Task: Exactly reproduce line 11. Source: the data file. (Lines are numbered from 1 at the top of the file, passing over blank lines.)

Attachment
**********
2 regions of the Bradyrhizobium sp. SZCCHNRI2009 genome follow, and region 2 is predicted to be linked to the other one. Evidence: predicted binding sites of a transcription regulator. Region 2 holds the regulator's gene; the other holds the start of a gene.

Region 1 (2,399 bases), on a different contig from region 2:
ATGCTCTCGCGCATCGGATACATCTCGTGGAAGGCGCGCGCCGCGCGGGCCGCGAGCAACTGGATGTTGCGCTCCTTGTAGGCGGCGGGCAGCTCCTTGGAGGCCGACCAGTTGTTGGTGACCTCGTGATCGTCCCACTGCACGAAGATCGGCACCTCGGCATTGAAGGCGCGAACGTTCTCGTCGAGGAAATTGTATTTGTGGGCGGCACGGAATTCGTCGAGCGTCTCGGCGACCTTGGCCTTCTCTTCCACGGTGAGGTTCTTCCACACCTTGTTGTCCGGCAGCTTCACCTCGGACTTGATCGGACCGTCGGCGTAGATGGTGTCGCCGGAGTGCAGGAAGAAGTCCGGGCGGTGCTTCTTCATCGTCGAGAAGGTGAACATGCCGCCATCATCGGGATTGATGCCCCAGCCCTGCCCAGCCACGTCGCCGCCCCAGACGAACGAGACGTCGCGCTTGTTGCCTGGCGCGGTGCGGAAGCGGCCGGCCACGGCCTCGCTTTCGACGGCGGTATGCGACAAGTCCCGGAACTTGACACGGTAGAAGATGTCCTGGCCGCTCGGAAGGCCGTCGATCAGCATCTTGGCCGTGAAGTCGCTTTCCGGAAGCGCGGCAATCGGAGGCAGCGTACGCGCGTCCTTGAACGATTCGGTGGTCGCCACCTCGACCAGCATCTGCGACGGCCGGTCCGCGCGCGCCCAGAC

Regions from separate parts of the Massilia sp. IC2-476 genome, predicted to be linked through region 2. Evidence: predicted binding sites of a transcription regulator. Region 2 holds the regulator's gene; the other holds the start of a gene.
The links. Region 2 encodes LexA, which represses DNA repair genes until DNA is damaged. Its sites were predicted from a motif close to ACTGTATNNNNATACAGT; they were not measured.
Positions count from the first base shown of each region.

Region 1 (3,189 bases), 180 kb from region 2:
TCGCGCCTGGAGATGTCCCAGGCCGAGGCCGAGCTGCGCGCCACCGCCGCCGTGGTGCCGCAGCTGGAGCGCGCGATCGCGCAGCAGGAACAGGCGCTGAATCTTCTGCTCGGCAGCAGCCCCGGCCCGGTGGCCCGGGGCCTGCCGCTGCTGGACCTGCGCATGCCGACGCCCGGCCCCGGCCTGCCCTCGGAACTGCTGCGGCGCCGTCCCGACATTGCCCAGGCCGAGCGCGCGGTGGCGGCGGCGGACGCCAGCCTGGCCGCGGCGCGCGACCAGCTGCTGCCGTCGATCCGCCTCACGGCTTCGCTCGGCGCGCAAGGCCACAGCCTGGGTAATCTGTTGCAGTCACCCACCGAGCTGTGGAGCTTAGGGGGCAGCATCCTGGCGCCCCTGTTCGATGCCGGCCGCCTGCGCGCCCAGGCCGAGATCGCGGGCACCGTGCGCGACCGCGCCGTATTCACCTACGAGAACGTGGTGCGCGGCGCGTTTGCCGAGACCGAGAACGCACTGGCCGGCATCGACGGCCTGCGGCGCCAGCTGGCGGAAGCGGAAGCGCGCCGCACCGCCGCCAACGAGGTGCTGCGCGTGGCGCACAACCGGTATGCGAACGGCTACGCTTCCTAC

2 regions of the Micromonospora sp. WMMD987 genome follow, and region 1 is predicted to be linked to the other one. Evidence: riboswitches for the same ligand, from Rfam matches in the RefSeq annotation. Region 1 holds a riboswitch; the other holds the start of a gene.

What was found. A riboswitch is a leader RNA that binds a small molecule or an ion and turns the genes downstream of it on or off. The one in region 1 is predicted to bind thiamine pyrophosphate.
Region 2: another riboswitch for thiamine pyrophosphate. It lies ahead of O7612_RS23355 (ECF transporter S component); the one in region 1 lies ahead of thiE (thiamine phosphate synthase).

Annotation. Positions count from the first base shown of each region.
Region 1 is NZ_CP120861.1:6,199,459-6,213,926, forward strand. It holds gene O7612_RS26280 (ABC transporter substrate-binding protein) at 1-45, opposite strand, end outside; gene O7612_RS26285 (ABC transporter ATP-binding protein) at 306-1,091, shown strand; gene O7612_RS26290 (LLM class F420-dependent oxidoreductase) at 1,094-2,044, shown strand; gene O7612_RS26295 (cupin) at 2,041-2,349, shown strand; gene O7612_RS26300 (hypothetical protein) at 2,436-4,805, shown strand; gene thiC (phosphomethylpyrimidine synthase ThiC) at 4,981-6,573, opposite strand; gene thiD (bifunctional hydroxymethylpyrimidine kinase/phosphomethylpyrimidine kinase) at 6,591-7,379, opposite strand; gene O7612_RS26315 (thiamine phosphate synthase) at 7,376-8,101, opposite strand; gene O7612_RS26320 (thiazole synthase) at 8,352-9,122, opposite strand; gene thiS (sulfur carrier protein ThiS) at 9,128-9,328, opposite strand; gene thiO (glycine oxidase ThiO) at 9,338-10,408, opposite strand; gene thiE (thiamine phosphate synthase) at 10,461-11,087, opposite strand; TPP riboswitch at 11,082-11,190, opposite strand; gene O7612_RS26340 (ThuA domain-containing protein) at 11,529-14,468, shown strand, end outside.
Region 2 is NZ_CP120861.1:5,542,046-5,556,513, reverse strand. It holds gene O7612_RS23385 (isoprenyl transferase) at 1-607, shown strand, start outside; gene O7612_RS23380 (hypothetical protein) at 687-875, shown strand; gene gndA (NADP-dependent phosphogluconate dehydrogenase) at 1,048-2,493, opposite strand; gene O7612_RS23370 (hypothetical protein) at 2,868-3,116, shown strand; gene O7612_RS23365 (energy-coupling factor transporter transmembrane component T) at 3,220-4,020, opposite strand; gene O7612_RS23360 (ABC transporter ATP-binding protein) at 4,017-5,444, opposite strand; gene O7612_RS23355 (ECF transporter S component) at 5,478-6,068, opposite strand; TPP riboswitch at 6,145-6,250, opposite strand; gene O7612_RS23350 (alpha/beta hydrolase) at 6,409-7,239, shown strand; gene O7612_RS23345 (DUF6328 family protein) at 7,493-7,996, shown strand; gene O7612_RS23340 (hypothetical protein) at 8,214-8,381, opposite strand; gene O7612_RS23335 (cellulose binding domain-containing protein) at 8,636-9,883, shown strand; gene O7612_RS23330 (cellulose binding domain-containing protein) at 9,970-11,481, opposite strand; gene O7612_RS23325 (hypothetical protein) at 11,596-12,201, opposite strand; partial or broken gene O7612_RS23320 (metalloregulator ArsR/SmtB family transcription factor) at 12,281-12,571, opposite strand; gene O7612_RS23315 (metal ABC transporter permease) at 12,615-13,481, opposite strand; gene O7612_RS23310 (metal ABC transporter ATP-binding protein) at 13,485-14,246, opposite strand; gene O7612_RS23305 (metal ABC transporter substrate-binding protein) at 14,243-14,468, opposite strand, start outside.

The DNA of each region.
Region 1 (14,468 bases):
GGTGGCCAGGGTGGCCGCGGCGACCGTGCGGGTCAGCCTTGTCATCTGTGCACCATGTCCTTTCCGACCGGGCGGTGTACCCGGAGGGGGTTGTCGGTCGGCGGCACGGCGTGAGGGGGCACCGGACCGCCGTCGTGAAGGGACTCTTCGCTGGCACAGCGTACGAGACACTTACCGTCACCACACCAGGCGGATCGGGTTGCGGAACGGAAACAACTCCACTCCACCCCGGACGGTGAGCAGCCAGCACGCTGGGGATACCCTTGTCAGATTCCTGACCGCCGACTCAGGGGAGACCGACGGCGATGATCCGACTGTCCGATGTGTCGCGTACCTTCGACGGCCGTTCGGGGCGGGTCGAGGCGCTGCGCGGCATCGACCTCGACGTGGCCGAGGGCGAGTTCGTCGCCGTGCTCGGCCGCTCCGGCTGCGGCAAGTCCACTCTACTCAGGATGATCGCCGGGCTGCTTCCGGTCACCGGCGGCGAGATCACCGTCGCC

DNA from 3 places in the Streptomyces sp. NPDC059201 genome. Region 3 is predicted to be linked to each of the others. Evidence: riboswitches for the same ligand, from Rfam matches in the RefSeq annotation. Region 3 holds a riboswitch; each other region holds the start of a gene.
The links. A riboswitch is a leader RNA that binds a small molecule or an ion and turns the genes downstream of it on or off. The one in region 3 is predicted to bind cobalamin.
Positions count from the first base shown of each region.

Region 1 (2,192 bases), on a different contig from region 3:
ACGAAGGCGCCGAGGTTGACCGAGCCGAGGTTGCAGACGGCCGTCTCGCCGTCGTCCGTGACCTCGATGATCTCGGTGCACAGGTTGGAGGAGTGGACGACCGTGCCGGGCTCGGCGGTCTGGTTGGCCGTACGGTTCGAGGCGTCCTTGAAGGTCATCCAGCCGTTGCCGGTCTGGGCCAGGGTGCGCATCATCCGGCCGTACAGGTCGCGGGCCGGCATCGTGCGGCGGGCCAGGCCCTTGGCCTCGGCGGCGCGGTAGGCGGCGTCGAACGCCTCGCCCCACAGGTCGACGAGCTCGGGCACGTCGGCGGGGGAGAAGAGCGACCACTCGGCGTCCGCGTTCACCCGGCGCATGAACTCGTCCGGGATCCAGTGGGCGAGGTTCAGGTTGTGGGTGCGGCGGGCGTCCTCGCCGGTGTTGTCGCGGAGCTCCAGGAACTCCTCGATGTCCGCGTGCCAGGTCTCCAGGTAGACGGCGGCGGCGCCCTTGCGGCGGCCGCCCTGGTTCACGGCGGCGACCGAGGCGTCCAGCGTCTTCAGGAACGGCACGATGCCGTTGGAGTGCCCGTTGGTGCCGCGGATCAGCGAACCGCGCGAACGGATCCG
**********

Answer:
Region 2: another riboswitch for thiamine pyrophosphate. It lies ahead of O7612_RS23355 (ECF transporter S component); the one in region 1 lies ahead of thiE (thiamine phosphate synthase).